“That’s what I would recommend if I ran his campaign team. But I’m not, by the way. I’m supporting Donald Trump.”

The danger in naming Scott as a friend and sometimes ally could be that Booker gets attacked for being too conciliatory towards Republicans. As Democrats fight for the future of their party, many argue they must move farther to the left, leaving little room for cooperation in the middle.

Some prominent Democrats are being viewed with suspicion — even scorn — for highlighting their relationships with Republicans. Former Vice President Joe Biden, who is mulling his own 2020 bid, was rebuked in the lead-up to the midterms for delivering a speech that praised U.S. Rep. Fred Upton, R-Mich.

Biden was recognizing Upton’s support of cancer research, not making an endorsement. But his statement of appreciation widely was seen as a step too far, given Upton was then in the throes of a tough reelection battle.

Charleston County Democratic Party chairman Brady Quirk-Garvan doesn’t anticipate Booker will have that problem.

“There are those that will try and attack (Booker). ... But this could backfire because the things he’s worked on with Scott are things that play well with Democratic base voters,” said Quirk-Garvan, naming the anti-lynching bill as one example.

Scott’s popularity in South Carolina also means there could be some scenarios where Booker actually might find it’s to his advantage to name drop the local senator.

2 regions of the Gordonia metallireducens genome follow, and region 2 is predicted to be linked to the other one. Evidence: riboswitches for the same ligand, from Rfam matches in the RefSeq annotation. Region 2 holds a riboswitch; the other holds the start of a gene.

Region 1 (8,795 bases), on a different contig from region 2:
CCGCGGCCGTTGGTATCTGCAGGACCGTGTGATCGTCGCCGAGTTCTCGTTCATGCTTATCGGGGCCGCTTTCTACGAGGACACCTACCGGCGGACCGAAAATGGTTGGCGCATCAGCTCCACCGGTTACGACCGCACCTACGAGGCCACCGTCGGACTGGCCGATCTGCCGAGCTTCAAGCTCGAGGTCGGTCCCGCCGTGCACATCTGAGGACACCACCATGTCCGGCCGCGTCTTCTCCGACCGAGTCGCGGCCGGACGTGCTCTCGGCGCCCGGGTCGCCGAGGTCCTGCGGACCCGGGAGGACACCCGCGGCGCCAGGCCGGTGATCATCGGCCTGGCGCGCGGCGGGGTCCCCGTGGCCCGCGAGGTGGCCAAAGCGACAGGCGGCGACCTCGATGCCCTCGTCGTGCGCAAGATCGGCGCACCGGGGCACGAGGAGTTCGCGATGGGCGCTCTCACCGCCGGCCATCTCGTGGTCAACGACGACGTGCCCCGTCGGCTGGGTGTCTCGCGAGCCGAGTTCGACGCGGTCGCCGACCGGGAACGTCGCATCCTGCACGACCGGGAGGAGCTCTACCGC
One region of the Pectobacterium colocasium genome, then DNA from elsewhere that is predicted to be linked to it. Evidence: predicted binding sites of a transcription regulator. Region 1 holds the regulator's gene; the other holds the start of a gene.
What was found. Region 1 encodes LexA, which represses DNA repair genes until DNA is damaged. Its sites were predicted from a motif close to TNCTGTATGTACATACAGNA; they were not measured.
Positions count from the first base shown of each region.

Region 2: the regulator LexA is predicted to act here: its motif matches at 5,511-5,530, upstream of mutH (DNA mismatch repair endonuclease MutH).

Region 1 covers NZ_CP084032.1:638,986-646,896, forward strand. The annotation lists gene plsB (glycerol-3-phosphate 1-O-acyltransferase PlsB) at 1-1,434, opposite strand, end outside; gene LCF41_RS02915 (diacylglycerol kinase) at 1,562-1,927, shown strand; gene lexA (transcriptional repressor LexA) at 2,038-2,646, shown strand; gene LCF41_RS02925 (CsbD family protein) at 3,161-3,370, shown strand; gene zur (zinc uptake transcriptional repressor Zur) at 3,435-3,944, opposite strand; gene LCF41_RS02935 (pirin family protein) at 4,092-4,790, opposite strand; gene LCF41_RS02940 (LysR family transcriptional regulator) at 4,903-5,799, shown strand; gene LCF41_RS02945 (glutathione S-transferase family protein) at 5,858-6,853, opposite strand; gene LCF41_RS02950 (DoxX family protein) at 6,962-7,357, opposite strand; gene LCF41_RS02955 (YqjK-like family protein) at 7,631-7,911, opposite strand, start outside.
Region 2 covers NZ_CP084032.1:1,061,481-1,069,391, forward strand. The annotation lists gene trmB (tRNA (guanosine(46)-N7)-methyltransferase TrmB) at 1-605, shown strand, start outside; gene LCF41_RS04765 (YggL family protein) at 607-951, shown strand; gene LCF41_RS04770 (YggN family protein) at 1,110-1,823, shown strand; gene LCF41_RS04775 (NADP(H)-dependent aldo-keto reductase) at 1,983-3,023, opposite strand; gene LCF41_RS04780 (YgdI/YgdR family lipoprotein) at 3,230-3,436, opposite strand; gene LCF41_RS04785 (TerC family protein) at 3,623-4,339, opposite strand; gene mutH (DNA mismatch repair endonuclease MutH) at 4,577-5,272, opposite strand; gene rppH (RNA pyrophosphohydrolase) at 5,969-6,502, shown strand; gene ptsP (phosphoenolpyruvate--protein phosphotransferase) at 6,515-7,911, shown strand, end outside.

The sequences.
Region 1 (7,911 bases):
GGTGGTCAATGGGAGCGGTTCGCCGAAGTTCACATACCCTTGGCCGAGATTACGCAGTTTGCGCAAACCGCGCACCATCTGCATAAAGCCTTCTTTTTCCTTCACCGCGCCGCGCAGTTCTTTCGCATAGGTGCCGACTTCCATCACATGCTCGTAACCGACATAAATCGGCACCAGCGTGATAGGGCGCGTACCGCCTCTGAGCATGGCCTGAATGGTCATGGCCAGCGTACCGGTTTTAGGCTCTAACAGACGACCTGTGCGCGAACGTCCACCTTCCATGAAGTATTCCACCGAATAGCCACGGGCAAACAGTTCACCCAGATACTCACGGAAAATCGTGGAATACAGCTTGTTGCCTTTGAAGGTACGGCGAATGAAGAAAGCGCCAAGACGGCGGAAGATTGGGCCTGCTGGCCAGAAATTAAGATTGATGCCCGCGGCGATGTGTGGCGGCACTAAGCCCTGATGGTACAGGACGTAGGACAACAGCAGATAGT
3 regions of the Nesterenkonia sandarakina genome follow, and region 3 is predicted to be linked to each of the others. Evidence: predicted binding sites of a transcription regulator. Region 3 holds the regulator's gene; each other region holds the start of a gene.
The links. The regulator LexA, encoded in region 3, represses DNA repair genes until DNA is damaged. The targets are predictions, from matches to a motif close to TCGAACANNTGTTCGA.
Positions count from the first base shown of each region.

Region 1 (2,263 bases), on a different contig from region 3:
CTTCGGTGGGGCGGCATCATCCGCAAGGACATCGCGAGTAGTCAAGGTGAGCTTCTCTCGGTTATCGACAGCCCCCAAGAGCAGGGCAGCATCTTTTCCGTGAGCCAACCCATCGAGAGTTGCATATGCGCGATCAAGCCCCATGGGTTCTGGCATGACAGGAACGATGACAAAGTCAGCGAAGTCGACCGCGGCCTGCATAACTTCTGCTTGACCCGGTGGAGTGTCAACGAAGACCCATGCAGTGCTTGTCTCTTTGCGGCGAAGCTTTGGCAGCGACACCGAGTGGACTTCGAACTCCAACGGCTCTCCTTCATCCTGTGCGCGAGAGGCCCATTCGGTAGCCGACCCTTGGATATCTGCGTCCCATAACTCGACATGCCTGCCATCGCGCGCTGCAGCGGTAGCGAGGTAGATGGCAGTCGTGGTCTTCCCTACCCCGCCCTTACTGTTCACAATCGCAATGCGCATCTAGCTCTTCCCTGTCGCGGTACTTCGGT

In recent weeks, Scott has spoken about the need for Republicans to get smarter about issues of race. Last fall, he helped sink a judicial nominee who, critics said, played a role in a black voter suppression strategy in 1990 — a decision Scott reached, at least in part, after consulting with Booker.

Many Republicans have responded well to Scott’s actions. So have many Democrats.

“People know … Tim Scott has always been someone you can count on to speak out against racism in his own party. People hold him in much greater esteem than they do some other Republicans,” said Democrat Bakari Sellers, a former state legislator who is now a CNN contributor.

Scott isn’t up for re-election until 2022, meaning anything nice Booker says about him won’t be viewed as a threat.

What might be more problematic for Booker is if he ends up complimenting South Carolina’s senior U.S. senator, Republican Lindsey Graham, who will be on the ballot next year. Democrats have their sights set on unseating Graham by tying him to President Donald Trump, said Clay Middleton, Booker’s S.C. senior political adviser.

“Lindsey Graham is giving us more ammunition and energy on the Democratic side right now than Tim Scott.”

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Emma Dumain works out of the McClatchy Washington bureau, where she reports on South Carolina politics for The State, The Herald, The Sun News, The Island Packet and The Beaufort Gazette. She was previously the Washington correspondent for the Charleston, South Carolina Post and Courier. Dumain also covered Congress for Roll Call and Congressional Quarterly.